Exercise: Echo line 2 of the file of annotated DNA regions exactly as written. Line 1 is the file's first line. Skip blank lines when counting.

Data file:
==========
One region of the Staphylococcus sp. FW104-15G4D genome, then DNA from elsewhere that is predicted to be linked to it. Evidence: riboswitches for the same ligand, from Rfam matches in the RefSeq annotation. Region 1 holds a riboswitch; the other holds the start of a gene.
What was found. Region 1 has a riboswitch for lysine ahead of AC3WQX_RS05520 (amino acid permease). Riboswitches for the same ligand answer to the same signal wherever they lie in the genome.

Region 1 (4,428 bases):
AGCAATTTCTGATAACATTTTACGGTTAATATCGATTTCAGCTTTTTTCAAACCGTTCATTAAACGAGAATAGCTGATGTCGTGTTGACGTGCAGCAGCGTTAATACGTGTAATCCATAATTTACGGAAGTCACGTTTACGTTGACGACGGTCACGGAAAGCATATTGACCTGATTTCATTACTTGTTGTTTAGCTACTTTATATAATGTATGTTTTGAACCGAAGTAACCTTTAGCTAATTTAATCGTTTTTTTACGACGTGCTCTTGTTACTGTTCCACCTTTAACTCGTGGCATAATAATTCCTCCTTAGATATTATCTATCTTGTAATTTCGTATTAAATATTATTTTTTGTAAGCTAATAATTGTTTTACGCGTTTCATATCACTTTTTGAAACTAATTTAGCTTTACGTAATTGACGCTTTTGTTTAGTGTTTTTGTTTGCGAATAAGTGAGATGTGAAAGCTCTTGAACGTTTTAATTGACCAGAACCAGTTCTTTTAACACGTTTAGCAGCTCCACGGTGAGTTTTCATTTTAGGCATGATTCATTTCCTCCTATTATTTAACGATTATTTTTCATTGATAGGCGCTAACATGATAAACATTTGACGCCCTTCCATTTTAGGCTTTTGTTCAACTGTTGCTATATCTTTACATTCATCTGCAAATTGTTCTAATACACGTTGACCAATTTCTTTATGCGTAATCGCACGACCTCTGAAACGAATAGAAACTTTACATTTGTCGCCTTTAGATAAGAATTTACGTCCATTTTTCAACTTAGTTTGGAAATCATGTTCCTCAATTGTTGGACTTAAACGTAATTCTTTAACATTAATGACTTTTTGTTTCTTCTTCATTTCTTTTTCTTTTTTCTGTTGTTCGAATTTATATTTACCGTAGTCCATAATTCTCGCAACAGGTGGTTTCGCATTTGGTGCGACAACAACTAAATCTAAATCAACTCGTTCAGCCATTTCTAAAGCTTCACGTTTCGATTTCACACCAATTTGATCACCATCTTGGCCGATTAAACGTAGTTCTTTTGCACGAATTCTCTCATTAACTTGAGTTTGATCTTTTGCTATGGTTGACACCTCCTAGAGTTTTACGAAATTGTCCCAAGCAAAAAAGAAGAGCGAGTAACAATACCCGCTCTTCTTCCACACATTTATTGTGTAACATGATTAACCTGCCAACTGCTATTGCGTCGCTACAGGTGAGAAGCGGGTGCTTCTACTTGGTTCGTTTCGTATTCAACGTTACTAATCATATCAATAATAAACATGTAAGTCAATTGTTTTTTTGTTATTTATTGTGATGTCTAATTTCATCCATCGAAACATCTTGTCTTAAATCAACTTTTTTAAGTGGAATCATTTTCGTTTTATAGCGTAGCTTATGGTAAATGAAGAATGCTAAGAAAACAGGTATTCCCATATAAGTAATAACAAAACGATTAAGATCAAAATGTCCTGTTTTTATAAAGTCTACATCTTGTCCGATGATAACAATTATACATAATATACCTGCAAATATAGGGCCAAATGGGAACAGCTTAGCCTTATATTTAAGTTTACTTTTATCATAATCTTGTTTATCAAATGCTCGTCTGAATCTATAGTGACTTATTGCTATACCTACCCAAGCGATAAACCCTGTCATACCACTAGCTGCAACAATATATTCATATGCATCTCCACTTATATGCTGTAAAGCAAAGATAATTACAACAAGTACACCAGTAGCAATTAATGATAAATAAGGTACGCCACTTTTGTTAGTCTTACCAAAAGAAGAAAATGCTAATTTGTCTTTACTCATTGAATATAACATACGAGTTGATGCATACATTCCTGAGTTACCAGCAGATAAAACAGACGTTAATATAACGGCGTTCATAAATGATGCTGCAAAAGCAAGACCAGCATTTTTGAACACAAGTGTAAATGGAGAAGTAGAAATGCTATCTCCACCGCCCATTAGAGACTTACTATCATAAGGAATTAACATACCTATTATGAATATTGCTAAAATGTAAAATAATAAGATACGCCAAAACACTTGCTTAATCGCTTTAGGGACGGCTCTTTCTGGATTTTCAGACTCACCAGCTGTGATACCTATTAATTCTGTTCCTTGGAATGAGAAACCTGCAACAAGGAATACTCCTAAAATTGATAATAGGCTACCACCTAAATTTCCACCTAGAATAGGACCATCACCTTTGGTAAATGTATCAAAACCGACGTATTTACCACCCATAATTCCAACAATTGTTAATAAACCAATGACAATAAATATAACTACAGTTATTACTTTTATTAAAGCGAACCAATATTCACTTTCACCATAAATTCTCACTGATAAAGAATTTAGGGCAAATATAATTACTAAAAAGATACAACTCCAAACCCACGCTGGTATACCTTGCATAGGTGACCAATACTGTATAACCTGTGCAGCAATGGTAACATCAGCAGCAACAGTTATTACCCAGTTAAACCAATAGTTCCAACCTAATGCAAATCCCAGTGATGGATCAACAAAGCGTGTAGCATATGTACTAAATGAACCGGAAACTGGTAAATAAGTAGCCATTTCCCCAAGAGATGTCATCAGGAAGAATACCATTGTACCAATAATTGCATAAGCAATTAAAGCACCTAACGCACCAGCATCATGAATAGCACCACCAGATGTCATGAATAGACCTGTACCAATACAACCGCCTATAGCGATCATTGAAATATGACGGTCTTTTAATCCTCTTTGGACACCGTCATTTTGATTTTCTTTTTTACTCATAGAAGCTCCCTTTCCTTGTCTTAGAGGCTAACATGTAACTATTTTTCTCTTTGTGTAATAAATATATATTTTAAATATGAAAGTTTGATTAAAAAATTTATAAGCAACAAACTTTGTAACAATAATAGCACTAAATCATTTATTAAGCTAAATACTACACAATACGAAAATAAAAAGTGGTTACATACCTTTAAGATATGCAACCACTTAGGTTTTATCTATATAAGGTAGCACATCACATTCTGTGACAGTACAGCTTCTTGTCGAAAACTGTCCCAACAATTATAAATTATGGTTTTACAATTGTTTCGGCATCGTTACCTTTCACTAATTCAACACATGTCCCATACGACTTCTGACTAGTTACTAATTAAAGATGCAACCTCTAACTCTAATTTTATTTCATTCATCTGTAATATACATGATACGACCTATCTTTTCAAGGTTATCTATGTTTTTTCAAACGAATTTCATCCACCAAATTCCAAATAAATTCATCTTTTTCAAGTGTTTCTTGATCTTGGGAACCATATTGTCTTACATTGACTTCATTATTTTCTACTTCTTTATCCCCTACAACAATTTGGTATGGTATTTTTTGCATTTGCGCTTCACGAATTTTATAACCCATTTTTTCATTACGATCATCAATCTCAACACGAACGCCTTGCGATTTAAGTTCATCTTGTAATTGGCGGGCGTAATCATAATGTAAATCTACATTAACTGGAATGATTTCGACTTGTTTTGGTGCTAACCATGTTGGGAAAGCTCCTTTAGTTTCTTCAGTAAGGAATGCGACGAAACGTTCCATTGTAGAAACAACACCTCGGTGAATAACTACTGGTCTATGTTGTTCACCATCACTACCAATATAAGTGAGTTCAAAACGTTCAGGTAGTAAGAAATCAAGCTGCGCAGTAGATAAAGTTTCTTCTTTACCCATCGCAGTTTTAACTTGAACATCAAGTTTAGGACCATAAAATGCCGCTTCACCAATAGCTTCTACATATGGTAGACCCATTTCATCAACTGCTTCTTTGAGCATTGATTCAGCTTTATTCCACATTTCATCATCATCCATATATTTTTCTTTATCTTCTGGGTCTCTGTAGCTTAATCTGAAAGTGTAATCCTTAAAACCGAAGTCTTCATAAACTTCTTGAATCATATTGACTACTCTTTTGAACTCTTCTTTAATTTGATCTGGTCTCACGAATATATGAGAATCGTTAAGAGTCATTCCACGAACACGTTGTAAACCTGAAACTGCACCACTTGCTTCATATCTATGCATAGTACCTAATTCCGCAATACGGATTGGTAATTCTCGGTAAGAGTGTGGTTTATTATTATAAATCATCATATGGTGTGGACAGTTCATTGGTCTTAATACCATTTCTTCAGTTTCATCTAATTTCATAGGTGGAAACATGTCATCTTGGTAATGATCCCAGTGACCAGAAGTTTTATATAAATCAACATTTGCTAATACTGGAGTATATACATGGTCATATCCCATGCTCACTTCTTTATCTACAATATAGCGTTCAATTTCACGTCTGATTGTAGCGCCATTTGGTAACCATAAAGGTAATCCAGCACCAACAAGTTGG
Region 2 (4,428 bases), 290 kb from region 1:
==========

What was found. Region 1 has a riboswitch for lysine ahead of AC3WQX_RS05520 (amino acid permease). Riboswitches for the same ligand answer to the same signal wherever they lie in the genome.